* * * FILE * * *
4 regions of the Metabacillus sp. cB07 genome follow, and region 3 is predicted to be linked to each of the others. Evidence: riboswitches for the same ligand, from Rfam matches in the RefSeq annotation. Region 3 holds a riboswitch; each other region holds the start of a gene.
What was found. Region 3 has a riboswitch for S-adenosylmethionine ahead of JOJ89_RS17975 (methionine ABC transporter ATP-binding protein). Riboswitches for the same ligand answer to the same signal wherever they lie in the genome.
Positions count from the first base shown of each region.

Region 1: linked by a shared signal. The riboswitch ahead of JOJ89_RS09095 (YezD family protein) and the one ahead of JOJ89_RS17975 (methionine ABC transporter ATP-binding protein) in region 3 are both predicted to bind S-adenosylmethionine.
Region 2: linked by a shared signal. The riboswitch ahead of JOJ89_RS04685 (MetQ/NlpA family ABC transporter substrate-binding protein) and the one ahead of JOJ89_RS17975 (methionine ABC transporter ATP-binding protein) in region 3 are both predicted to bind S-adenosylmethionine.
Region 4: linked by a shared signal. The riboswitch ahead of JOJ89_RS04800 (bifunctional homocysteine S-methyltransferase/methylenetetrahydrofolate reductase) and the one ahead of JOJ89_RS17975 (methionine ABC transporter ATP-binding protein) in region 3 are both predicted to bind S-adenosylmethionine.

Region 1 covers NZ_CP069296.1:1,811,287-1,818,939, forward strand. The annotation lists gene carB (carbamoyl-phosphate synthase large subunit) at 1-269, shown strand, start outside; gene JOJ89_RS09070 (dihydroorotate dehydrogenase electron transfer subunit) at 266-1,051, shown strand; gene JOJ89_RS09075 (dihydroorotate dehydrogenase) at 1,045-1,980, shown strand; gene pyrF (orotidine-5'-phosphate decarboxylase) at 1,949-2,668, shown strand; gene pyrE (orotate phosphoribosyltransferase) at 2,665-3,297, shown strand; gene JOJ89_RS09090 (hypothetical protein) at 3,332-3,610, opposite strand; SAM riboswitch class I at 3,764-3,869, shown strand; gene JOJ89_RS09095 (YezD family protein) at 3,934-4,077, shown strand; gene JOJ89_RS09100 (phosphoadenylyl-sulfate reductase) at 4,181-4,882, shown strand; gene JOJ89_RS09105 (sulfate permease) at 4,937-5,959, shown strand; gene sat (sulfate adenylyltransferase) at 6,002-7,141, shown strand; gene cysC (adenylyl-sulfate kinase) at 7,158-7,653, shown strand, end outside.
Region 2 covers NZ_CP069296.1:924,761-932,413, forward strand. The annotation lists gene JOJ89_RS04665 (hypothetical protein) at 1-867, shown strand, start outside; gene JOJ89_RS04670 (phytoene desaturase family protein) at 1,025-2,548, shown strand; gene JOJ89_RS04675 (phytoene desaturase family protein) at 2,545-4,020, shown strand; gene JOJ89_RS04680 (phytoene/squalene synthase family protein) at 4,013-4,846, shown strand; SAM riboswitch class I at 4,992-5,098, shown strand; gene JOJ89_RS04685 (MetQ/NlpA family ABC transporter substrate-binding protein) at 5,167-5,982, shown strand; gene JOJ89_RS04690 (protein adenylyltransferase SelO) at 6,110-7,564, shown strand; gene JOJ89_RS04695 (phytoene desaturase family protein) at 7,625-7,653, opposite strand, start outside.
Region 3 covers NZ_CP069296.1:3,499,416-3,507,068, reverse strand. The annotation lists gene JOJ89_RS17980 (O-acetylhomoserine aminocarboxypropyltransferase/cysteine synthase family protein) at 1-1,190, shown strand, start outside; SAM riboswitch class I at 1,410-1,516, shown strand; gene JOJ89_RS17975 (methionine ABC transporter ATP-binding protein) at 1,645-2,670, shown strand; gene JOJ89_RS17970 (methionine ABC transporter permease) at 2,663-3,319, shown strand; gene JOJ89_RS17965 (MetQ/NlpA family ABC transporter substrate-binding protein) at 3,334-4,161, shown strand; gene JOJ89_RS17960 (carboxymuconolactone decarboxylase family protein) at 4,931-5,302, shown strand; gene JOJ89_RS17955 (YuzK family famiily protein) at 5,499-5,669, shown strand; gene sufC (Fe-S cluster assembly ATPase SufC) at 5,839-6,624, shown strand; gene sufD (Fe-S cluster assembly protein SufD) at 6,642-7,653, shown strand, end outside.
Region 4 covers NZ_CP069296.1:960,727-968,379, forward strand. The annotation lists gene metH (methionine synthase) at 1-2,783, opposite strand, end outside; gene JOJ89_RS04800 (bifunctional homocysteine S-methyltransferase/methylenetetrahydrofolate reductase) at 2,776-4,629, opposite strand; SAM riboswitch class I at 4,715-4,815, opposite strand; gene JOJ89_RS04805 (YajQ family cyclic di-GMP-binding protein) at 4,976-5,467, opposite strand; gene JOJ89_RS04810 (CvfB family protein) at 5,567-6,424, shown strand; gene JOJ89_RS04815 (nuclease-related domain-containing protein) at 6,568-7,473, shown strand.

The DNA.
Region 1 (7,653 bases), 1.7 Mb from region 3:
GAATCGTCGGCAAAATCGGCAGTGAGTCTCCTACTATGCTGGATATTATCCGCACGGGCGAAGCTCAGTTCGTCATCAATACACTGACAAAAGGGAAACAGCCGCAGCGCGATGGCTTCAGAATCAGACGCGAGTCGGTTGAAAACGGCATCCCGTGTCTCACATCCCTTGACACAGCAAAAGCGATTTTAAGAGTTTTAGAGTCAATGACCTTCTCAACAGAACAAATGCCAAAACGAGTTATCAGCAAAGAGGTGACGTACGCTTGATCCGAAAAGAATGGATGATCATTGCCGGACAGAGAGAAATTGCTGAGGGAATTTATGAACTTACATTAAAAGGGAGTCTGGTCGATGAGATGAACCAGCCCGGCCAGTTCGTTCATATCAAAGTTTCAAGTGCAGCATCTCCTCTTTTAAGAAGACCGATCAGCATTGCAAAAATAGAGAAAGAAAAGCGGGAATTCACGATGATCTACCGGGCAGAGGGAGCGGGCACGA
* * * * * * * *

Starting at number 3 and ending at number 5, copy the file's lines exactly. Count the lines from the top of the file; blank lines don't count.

Positions count from the first base shown of each region.

Region 1: linked by a shared signal. The riboswitch ahead of JOJ89_RS09095 (YezD family protein) and the one ahead of JOJ89_RS17975 (methionine ABC transporter ATP-binding protein) in region 3 are both predicted to bind S-adenosylmethionine.
Region 2: linked by a shared signal. The riboswitch ahead of JOJ89_RS04685 (MetQ/NlpA family ABC transporter substrate-binding protein) and the one ahead of JOJ89_RS17975 (methionine ABC transporter ATP-binding protein) in region 3 are both predicted to bind S-adenosylmethionine.